What is the course of the life Of mortal men on the earth?-- Most men eddy about Here and there--eat and drink, Chatter and love and hate, Gather and squander, are raised Aloft, are hurl'd in the dust, Striving blindly, achieving Nothing; and then they die-- Perish;--and no one asks Who or what they have been, More than he asks what waves, In the moonlit solitudes mild Of the midmost Ocean, have swell'd, Foam'd for a moment, and gone.
And there are some, whom a thirst Ardent, unquenchable, fires, Not with the crowd to be spent, Not without aim to go round In an eddy of purposeless dust, Effort unmeaning and vain.
Ah yes! some of us strive Not without action to die Fruitless, but something to snatch From dull oblivion, nor all Glut the devouring grave! We, we have chosen our path-- Path to a clear-purposed goal, Path of advance!--but it leads A long, steep journey, through sunk Gorges, o'er mountains in snow.
Cheerful, with friends, we set forth-- Then on the height, comes the storm.
Thunder crashes from rock To rock, the cataracts reply, Lightnings dazzle our eyes.
Roaring torrents have breach'd The track, the stream-bed descends In the place where the wayfarer once Planted his footstep--the spray Boils o'er its borders! aloft The unseen snow-beds dislodge Their hanging ruin; alas, Havoc is made in our train! Friends, who set forth at our side, Falter, are lost in the storm.
We, we only are left! With frowning foreheads, with lips Sternly compress'd, we strain on, On--and at nightfall at last Come to the end of our way, To the lonely inn 'mid the rocks; Where the gaunt and taciturn host Stands on the threshold, the wind Shaking his thin white hairs-- Holds his lantern to scan Our storm-beat figures, and asks: Whom in our party we bring? Whom we have left in the snow? Sadly we answer: We bring Only ourselves! we lost Sight of the rest in the storm.
Hardly ourselves we fought through, Stripp'd, without friends, as we are.
Friends, companions, and train, The avalanche swept from our side.
But thou woulds't not alone Be saved, my father! alone Conquer and come to thy goal, Leaving the rest in the wild.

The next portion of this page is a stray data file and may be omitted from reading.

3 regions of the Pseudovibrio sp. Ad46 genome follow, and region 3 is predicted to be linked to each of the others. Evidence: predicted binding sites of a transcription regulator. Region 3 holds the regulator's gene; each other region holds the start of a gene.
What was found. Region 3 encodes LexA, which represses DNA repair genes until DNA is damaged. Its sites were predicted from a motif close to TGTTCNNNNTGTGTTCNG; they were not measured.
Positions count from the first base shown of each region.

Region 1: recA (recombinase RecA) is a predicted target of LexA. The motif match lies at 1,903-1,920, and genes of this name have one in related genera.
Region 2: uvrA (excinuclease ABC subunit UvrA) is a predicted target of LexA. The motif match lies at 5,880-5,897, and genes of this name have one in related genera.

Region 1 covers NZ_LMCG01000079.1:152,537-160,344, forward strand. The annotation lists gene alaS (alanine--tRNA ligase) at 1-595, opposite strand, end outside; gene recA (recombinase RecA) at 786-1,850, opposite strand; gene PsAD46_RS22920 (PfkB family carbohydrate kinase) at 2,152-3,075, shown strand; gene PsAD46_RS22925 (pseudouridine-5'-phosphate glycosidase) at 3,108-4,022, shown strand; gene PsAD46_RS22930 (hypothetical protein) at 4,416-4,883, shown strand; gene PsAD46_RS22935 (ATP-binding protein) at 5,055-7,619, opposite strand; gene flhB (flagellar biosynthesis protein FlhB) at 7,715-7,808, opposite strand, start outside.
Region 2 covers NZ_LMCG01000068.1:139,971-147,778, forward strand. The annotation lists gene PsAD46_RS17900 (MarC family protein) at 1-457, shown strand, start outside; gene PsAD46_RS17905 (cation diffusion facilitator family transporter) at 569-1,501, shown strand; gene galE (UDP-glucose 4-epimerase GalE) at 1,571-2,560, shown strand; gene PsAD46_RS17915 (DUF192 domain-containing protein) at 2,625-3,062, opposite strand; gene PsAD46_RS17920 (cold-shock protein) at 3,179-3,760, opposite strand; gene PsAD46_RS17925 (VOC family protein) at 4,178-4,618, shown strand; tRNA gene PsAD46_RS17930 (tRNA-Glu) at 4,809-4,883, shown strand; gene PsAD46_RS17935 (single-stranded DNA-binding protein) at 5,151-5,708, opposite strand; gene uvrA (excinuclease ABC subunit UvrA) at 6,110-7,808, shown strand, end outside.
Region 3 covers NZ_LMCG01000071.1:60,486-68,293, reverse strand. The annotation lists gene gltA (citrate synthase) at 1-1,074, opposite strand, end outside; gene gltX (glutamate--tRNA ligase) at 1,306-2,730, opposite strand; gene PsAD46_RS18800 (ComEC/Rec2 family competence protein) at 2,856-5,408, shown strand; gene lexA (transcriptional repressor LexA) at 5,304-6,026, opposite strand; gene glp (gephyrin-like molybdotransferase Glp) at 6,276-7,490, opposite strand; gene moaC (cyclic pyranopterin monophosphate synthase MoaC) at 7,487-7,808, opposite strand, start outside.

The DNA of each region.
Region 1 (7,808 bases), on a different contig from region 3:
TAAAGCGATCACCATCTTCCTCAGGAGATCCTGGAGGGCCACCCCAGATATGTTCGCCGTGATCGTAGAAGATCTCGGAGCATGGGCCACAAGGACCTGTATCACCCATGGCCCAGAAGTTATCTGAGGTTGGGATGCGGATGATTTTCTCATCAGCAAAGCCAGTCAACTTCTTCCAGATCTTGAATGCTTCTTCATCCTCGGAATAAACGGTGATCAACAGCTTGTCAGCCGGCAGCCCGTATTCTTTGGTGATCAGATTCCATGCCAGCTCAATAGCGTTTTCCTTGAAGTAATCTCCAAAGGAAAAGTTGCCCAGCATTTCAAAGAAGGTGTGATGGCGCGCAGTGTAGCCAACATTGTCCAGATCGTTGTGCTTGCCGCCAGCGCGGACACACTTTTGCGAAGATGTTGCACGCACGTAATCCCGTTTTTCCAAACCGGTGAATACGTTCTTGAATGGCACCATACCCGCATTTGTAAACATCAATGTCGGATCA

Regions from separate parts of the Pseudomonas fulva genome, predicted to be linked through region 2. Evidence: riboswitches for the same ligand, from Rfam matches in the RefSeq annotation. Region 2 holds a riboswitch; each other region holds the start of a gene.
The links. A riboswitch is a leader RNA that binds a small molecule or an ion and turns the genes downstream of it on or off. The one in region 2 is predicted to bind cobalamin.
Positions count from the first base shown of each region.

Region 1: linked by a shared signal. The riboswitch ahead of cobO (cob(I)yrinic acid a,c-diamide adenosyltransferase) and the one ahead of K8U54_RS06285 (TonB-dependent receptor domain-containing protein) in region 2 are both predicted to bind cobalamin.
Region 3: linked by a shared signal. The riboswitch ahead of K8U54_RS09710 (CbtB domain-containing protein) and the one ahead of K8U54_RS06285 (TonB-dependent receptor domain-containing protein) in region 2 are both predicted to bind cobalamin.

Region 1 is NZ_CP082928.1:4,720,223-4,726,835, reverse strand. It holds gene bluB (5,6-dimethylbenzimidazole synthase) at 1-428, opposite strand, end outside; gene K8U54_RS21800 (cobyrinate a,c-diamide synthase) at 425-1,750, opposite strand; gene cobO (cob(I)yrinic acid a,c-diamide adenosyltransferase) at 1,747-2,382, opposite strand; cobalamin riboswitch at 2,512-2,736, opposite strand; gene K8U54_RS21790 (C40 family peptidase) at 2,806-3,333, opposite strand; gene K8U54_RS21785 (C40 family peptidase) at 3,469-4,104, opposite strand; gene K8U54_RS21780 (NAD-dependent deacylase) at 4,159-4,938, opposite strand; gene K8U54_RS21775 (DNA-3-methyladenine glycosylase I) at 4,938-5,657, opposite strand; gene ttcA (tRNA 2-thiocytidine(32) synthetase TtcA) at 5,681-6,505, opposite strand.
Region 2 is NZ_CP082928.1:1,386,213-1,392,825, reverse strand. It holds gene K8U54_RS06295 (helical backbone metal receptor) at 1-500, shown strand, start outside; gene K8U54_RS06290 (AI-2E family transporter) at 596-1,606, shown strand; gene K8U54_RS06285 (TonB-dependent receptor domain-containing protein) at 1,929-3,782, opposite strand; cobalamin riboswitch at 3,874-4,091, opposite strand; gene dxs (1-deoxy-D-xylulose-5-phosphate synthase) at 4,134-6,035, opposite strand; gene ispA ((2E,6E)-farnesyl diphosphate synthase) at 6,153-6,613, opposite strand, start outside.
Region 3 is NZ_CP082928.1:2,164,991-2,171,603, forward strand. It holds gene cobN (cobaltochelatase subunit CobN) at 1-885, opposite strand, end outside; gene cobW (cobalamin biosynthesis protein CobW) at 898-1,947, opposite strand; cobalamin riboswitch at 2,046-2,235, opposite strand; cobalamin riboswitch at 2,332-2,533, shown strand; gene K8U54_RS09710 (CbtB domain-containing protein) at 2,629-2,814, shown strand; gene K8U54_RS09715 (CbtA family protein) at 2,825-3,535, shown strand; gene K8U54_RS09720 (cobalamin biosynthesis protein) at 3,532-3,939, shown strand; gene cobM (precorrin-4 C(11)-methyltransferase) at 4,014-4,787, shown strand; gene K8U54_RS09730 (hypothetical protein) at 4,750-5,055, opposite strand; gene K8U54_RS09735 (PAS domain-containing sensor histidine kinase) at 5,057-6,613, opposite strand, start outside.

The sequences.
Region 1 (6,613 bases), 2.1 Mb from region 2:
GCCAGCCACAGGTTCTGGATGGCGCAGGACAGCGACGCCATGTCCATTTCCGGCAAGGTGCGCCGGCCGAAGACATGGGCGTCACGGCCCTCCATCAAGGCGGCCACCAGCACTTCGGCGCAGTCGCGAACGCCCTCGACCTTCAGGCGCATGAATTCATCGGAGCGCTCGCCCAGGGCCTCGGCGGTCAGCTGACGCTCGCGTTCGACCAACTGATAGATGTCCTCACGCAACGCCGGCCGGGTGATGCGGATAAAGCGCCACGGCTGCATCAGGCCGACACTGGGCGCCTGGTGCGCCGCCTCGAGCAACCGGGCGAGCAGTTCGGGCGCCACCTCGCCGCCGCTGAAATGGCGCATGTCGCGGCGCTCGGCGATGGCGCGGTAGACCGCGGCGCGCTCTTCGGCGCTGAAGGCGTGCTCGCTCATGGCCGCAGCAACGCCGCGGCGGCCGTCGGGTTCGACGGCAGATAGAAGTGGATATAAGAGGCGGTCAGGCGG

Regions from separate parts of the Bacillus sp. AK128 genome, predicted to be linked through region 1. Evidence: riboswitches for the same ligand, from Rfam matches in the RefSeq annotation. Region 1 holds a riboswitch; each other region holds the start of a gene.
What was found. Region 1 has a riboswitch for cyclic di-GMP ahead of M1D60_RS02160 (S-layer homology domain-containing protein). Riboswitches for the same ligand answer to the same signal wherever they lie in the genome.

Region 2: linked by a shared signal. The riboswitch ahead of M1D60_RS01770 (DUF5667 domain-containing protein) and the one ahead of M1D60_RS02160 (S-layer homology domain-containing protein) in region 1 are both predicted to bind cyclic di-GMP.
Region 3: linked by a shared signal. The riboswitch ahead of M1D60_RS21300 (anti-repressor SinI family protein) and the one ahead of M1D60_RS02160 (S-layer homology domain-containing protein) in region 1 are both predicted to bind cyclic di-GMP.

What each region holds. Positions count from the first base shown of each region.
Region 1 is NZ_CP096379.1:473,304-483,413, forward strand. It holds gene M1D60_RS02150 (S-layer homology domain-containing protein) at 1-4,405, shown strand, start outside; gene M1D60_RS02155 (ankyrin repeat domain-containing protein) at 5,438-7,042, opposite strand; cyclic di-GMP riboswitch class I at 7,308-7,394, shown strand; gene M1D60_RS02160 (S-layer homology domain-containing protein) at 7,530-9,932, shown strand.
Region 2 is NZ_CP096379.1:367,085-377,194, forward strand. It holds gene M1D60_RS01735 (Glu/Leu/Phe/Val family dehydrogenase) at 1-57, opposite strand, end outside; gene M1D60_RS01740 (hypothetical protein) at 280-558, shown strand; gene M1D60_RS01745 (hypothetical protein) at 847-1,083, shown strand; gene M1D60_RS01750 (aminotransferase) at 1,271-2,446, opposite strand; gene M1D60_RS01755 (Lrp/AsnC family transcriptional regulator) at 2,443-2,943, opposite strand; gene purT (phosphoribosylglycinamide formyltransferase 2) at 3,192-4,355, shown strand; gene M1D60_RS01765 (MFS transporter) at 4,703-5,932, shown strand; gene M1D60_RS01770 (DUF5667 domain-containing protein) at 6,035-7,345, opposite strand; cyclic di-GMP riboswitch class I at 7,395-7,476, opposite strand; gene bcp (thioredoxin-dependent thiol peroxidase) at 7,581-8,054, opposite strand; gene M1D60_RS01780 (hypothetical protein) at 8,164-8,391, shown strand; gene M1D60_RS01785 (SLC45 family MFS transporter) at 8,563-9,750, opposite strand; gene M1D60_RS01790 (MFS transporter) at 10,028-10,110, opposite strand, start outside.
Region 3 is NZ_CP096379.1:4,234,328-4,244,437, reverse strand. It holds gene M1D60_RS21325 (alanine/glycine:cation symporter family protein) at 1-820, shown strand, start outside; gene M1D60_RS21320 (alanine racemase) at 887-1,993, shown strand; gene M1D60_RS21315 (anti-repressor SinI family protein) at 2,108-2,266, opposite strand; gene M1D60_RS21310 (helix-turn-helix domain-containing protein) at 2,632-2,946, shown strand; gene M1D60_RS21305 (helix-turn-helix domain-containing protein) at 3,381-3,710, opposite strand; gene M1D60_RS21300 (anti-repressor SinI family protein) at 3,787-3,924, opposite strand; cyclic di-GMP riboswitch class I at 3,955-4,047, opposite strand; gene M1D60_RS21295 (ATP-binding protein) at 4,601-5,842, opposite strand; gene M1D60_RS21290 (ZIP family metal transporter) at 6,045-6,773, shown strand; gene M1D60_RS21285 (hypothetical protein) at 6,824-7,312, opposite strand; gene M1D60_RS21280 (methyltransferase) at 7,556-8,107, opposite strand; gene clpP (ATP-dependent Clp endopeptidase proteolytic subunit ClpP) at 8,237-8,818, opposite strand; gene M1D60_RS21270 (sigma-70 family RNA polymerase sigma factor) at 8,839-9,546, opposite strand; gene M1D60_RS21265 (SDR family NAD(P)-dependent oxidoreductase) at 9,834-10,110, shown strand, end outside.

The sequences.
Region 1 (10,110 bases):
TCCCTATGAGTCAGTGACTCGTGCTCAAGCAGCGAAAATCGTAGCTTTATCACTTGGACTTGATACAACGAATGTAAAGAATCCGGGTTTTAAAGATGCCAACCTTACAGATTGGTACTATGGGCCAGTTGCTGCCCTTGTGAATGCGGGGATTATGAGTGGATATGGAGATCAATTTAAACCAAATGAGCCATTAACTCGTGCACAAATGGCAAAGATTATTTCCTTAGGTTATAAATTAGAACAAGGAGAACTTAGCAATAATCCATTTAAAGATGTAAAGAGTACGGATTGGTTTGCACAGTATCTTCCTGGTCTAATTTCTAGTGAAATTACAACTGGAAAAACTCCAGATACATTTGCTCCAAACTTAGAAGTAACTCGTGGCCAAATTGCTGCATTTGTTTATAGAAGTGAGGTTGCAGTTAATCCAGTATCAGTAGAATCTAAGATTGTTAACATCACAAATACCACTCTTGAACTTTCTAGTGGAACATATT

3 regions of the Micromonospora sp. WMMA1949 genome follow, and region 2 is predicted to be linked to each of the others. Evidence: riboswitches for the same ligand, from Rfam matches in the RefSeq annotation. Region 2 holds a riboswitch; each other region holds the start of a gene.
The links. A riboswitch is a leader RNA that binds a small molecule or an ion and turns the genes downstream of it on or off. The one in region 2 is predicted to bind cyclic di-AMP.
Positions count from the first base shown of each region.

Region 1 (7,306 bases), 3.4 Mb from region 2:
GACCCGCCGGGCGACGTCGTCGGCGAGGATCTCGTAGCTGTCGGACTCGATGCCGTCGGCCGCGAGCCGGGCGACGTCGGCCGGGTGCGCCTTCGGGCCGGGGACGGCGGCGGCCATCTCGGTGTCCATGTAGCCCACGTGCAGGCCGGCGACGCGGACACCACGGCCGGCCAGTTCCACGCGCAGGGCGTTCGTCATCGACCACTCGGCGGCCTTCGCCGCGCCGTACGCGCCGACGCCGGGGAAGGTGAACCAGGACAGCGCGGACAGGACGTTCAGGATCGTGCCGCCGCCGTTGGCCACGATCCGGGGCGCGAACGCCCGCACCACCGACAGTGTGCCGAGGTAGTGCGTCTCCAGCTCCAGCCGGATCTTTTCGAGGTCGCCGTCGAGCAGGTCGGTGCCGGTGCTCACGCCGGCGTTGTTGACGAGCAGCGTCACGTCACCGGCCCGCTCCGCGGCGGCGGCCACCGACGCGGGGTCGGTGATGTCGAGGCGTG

We were weary, and we Fearful, and we in our march Fain to drop down and to die.
Still thou turnedst, and still Beckonedst the trembler, and still Gavest the weary thy hand.
If, in the paths of the world, Stones might have wounded thy feet, Toil or dejection have tried Thy spirit, of that we saw Nothing--to us thou wage still Cheerful, and helpful, and firm! Therefore to thee it was given Many to save with thyself; And, at the end of thy day, O faithful shepherd! to come, Bringing thy sheep in thy hand.
And through thee I believe In the noble and great who are gone; Pure souls honour'd and blest By former ages, who else-- Such, so soulless, so poor, Is the race of men whom I see-- Seem'd but a dream of the heart, Seem'd but a cry of desire.
Yes! I believe that there lived Others like thee in the past, Not like the men of the crowd Who all round me to-day Bluster or cringe, and make life Hideous, and arid, and vile; But souls temper'd with fire, Fervent, heroic, and good, Helpers and friends of mankind.
Servants of God!--or sons Shall I not call you? Because Not as servants ye knew Your Father's innermost mind, His, who unwillingly sees One of his little ones lost-- Yours is the praise, if mankind Hath not as yet in its march Fainted, and fallen, and died! See! In the rocks of the world Marches the host of mankind, A feeble, wavering line.
Where are they tending?--A God Marshall'd them, gave them their goal.
Ah, but the way is so long! Years they have been in the wild! Sore thirst plagues them, the rocks Rising all round, overawe; Factions divide them, their host Threatens to break, to dissolve.
--Ah, keep, keep them combined! Else, of the myriads who fill That army, not one shall arrive; Sole they shall stray; in the rocks Stagger for ever in vain, Die one by one in the waste.
Then, in such hour of need Of your fainting, dispirited race, Ye, like angels, appear, Radiant with ardour divine! Beacons of hope, ye appear! Languor is not in your heart, Weakness is not in your word, Weariness not on your brow.
Ye alight in our van! at your voice, Panic, despair, flee away.
Ye move through the ranks, recall The stragglers, refresh the outworn, Praise, re-inspire the brave! Order, courage, return.
Eyes rekindling, and prayers, Follow your steps as ye go.
Ye fill up the gaps in our files, Strengthen the wavering line, Stablish, continue our march, On, to the bound of the waste, On, to the City of God.
Written by Matthew Arnold | Create an image from this poem

Morality

 We cannot kindle when we will
The fire which in the heart resides;
The spirit bloweth and is still,
In mystery our soul abides.
But tasks in hours of insight will'd Can be through hours of gloom fulfill'd.
With aching hands and bleeding feet We dig and heap, lay stone on stone; We bear the burden and the heat Of the long day, and wish 'twere done.
Not till the hours of light return, All we have built do we discern.